As property prices in Sutton and the rest of Greater London rise, Londoners are bearing the brunt of a stamp duty bonanza. Agents and homeowners who complain that London is clobbered too heavily by current property taxes will have some power to their elbow today thanks to figures produced by the Nationwide.
It says London contributed around 42 per cent of the total stamp duty paid on residential properties in 2013/14 even though it only accounted for around 15 per cent of house purchase transactions across the country.
This largely reflects the substantial - and, says the Nationwide, growing - gap between house prices in the capital and elsewhere. The building society’s latest price index shows that the typical London home now costs more than twice the UK average.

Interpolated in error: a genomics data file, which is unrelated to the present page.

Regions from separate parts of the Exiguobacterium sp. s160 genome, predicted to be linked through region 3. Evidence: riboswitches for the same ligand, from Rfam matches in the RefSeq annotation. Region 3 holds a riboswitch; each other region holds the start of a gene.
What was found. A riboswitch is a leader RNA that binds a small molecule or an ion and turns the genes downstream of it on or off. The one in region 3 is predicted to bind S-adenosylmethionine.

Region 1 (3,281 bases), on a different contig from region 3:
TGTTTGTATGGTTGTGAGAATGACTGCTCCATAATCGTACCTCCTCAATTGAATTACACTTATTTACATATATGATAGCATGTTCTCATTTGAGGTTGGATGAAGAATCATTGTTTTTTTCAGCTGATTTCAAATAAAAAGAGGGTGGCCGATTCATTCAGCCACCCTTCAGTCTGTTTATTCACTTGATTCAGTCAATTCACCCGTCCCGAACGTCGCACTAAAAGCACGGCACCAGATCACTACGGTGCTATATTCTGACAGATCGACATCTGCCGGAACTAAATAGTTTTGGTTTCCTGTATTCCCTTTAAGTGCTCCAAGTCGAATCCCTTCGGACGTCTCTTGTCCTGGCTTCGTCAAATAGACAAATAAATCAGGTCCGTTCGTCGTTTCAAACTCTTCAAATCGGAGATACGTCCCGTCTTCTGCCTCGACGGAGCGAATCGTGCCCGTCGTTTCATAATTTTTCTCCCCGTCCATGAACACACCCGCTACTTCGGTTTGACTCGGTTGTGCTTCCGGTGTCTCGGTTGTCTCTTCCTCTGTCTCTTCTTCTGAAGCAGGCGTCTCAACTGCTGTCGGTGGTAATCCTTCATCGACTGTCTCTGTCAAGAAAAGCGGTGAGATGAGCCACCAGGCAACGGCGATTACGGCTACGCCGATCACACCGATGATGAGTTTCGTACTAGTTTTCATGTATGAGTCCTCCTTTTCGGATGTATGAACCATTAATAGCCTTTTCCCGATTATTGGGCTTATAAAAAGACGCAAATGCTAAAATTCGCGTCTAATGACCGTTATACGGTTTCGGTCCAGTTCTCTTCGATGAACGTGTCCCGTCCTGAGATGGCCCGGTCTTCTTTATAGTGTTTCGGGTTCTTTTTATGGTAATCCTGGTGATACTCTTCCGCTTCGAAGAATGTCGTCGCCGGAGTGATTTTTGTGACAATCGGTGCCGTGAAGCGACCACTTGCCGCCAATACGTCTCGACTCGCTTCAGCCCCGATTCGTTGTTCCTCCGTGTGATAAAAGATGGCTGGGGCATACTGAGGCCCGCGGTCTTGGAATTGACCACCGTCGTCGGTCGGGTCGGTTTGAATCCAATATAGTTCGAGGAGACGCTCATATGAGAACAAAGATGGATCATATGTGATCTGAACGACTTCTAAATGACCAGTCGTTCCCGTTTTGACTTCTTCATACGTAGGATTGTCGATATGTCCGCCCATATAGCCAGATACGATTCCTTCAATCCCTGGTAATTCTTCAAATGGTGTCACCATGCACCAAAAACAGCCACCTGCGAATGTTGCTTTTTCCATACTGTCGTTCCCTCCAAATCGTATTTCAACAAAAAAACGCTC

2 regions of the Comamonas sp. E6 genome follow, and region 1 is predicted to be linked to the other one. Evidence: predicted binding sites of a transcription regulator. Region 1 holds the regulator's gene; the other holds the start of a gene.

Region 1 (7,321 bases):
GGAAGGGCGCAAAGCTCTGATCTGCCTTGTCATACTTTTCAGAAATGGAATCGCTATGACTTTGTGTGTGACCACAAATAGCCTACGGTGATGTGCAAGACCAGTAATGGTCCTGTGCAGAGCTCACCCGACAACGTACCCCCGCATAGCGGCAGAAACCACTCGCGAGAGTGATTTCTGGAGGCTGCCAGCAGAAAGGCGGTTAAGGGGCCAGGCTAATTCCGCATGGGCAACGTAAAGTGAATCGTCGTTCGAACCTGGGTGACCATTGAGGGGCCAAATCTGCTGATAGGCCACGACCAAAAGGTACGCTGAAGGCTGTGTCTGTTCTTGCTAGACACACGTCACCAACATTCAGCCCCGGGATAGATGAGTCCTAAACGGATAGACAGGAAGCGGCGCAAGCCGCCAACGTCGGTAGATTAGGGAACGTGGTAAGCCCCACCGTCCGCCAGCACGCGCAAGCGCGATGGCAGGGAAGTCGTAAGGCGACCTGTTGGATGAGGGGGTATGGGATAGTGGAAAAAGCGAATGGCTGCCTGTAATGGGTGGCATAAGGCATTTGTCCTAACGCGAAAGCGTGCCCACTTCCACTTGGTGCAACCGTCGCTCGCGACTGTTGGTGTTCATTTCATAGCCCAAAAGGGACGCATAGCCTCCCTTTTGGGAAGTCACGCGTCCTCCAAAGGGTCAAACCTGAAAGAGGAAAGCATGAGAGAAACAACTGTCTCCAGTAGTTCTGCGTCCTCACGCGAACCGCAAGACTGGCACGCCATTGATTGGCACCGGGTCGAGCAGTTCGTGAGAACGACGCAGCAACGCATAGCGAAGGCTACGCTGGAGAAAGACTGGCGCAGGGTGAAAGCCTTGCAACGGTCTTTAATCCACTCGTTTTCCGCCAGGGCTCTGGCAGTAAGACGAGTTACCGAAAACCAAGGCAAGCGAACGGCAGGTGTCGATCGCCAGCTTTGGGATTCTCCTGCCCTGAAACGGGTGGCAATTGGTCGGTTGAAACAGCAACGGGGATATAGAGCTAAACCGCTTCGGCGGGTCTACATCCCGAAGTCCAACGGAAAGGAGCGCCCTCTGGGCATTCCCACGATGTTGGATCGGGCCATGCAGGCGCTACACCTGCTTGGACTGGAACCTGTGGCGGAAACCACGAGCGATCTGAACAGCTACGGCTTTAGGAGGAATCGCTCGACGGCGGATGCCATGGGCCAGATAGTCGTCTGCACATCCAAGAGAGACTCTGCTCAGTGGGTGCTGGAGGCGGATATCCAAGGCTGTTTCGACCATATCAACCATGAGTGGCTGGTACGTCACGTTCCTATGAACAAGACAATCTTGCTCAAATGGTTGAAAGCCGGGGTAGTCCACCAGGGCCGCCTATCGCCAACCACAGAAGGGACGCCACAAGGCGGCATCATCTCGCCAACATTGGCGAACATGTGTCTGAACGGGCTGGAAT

“By contrast the north west of England, where the price of a typical house is well below the national average, accounted for three per cent of the total stamp duty paid, markedly less than its 10 per cent share of property transactions” according to Robert Gardner, the Nationwide’s chief economist.
Meanwhile the society’s index shows that growth in house prices is starting to moderate.
Prices increased by just 0.1 per cent in July, the smallest rise since April 2013. That compares with a 1.0 per cent rise in June. The average UK house price is now £188,949.
A similar slowdown in prices was noted earlier this week by the Land Registry, which said that house prices fell in seven out of 10 regions of England and Wales during July.